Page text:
India will face the same credibility issues when it signals the first use of nuclear weapons. In fact, laying down artificial redlines for nuclear use in conventional scenarios is not helpful. It can place national leaderships in a commitment trap or a credibility crisis. India has wisely circumvented this problem by adopting the no-first-use doctrine. The only redline here is nuclear use by the adversary. Short of that, there should be little reason for India to use nuclear weapons. Meanwhile, the assumptions that use of low-yield TNWs is more credible, or that their controlled use would be condoned for fear of nuclear escalation, are both questionable. A 75-year old taboo against nuclear use makes any decision to use them, even the low-yield variety, extremely difficult and not easily condoned. Also, no such use can guarantee a controlled conflict since the response from the other side will always be unknown. India, for instance, promises massive retaliation against any use of nuclear weapons. Pakistan can never safely presume that India would act otherwise. The assuredness of retaliation ensured by secure second-strike capabilities makes the weapon non-usable. The Superpowers could not use them despite building thousands of TNWs. Neither has Pakistan been able to do so despite professedly deploying such weapons.  India will not be able to do so either.

The answer to dealing with a collusive two-front situation lies not in projection of first nuclear use, but in exploiting arrows in the diplomatic, information, military and economic (DIME) quiver.

In the diplomatic domain, India’s stature as a responsible country that respects international rules and values is far ahead of China and Pakistan. Individually and jointly, their disruptive behaviour is well recognised. India has the opportunity to team up with like-minded nations to pose credible dilemmas to both. For example, India’s efforts at engaging West Asia or exposing state support to terrorism have been fruitful against Pakistan. China’s non-transparency on the pandemic, debt diplomacy, expansionist behaviour has already created an anti-China sentiment that India can exploit to great effect.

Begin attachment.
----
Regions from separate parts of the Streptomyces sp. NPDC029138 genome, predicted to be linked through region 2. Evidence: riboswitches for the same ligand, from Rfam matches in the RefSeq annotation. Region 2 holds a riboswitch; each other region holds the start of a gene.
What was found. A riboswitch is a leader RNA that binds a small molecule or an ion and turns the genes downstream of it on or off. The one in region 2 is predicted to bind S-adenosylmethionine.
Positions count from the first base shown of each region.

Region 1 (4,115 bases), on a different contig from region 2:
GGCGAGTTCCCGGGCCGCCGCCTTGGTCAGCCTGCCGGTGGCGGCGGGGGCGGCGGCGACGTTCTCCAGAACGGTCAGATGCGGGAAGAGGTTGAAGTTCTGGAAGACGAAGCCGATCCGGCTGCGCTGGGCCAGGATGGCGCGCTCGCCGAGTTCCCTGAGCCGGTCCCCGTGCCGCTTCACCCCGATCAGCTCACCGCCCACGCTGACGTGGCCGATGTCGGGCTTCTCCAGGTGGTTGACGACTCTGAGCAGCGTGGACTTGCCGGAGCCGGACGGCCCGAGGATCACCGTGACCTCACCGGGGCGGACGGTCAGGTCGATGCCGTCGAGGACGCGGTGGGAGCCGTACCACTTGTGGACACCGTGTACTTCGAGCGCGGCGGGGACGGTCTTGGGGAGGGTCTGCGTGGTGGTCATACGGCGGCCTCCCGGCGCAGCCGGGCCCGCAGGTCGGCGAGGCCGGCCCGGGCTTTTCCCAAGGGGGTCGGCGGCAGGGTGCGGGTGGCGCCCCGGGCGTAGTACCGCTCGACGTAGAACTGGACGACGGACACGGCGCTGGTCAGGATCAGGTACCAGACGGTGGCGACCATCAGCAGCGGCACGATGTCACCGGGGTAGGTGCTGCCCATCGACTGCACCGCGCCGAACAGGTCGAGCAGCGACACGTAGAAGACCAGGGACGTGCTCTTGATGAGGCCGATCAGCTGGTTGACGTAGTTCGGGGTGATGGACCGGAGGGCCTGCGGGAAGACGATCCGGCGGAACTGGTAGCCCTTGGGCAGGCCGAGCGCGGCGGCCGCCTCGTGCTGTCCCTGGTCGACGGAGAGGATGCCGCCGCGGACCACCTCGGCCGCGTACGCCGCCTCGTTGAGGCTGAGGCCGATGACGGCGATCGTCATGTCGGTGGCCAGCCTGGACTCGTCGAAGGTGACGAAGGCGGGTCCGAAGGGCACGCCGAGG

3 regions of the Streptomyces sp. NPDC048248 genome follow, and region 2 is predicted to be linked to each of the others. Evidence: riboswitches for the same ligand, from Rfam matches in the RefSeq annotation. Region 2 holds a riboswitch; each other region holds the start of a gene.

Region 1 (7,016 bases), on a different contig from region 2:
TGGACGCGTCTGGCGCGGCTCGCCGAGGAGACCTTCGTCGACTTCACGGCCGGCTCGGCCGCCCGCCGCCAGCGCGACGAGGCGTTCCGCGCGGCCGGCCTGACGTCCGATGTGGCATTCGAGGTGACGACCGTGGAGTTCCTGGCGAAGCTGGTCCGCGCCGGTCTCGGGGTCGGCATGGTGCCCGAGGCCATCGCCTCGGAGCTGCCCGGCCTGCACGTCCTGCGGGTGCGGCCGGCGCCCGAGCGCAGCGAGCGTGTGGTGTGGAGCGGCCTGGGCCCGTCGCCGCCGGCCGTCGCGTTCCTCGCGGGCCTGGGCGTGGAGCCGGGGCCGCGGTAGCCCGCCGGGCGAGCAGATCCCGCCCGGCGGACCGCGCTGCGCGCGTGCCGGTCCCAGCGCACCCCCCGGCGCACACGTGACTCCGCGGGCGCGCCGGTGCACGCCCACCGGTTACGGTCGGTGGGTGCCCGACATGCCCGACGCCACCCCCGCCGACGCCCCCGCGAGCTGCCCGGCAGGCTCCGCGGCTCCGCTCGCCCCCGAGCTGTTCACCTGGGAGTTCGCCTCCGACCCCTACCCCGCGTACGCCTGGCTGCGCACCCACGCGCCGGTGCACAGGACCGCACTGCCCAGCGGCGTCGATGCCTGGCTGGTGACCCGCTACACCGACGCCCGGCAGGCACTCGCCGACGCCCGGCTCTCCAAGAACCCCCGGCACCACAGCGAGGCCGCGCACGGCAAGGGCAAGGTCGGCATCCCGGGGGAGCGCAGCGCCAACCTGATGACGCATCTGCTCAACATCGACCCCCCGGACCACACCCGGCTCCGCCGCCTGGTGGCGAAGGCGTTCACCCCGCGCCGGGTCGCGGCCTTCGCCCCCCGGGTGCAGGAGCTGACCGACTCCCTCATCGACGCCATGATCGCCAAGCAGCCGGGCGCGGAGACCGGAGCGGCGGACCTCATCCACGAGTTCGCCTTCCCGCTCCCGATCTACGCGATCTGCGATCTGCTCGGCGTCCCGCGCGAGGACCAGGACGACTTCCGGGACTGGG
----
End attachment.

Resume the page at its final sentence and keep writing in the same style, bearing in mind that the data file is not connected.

Utilisation of the information spectrum is critical for this. India’s success at blocking Pakistan’s ability to play a victim of terrorism is one illustration of effective use of this sphere. In case of China too, India needs to amplify Beijing’s aggressive tendencies and duplicity, facts that already have a resonance. Further, India can find and fuel fissures in the collusion. Beijing and Islamabad have no civilisational, ideological, socio-cultural, or religious affinities. China is apprehensive of Pakistan’s radical Islam and its appeal with the Uighurs; this could be exploited. China should also be reminded that any Pakistani nuclear use would result in socio-environmental consequences that it will not be able to escape either. Other points of friction can be found and exploited.

On the military front, the answer lies in building usable capability in the conventional realm. Chief of Defence Staff has expectedly underscored India’s ability to take on a collusive threat. More thoughtful build-up and use of numerous rungs on the conventional spectrum, including newer realms of space and cyber, can provide important leverages. Indeed, conventional capability is the only instrument that can credibly deter and punish.

Lastly, India’s trade, markets and resources are its strength. Denial of these allows India to wage “economic warfare”. This has persisted with Pakistan for some years now. India has also managed further economic heat from the Financial Action Task Force. China, meanwhile, has squandered a good economic relationship worth $100 billion owing to the current crisis. Some steps taken by India have also reverberated with other countries and the collective impact on China will be felt if these policies are sustained.